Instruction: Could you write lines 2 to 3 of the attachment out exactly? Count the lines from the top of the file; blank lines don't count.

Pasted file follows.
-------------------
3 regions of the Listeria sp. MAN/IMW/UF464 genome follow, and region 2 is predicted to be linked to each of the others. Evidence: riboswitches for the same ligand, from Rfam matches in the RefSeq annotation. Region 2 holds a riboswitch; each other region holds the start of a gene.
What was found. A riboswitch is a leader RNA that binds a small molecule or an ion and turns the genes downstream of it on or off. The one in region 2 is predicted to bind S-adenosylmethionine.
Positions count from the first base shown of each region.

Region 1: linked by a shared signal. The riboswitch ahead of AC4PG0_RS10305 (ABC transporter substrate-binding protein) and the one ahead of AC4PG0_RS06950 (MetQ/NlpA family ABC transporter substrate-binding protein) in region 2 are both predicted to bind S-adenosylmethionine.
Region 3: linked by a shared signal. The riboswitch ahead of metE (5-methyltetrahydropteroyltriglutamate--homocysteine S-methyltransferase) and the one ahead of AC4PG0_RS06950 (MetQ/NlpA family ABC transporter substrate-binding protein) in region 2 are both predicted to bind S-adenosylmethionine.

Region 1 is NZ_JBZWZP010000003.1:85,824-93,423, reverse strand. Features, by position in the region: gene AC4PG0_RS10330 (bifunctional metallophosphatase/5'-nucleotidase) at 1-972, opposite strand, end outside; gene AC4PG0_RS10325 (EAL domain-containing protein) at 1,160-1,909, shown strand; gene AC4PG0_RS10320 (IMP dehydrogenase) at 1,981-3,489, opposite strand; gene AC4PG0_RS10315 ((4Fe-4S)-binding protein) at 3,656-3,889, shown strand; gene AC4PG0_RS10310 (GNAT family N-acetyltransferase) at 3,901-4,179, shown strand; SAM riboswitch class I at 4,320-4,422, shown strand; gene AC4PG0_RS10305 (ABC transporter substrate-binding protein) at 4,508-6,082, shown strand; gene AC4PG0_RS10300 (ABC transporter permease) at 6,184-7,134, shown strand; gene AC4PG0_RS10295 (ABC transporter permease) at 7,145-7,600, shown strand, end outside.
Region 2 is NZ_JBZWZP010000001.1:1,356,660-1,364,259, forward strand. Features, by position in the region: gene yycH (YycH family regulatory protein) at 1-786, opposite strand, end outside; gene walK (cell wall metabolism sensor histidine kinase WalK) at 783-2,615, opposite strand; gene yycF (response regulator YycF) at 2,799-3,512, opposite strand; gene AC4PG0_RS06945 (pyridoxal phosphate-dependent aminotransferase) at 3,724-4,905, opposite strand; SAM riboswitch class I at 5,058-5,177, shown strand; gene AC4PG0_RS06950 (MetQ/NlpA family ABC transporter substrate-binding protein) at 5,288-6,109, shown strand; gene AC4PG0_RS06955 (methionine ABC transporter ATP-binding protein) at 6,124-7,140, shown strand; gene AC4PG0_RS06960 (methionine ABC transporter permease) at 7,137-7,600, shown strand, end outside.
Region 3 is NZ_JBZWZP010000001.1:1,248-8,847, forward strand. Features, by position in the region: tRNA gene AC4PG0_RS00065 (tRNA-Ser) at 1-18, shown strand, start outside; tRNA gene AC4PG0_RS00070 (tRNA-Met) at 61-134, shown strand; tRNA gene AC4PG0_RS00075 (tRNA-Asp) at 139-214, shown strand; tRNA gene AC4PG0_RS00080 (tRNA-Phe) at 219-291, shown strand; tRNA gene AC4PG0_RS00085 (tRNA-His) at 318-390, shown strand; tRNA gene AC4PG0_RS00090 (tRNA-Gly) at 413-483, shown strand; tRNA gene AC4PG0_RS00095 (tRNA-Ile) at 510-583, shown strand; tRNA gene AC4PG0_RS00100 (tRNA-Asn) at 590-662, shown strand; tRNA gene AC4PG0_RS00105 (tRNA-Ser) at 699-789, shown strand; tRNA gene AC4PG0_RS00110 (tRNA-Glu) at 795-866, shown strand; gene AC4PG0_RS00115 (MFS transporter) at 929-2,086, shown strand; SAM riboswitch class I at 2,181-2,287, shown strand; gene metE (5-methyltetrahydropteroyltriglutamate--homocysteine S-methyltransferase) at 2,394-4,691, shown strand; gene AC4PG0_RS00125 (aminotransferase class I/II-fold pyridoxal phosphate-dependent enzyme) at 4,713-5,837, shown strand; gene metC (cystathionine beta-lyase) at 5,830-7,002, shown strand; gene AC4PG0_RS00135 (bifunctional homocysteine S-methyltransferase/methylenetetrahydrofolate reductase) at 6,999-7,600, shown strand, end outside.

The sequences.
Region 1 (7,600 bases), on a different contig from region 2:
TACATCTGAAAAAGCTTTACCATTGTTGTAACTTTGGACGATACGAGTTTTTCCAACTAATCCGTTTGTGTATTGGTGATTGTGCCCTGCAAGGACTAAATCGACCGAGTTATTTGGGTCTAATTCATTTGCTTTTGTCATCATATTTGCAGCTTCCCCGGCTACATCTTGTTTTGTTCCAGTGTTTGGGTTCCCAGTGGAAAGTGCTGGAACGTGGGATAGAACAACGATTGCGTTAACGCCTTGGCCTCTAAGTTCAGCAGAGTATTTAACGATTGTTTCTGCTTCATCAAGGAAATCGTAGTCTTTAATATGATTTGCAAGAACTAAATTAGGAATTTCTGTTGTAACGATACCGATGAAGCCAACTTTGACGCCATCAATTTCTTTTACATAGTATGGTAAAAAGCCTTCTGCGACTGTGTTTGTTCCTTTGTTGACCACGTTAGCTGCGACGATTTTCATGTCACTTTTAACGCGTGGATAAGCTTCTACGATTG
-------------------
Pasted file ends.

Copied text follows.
What was found. A riboswitch is a leader RNA that binds a small molecule or an ion and turns the genes downstream of it on or off. The one in region 2 is predicted to bind S-adenosylmethionine.
Positions count from the first base shown of each region.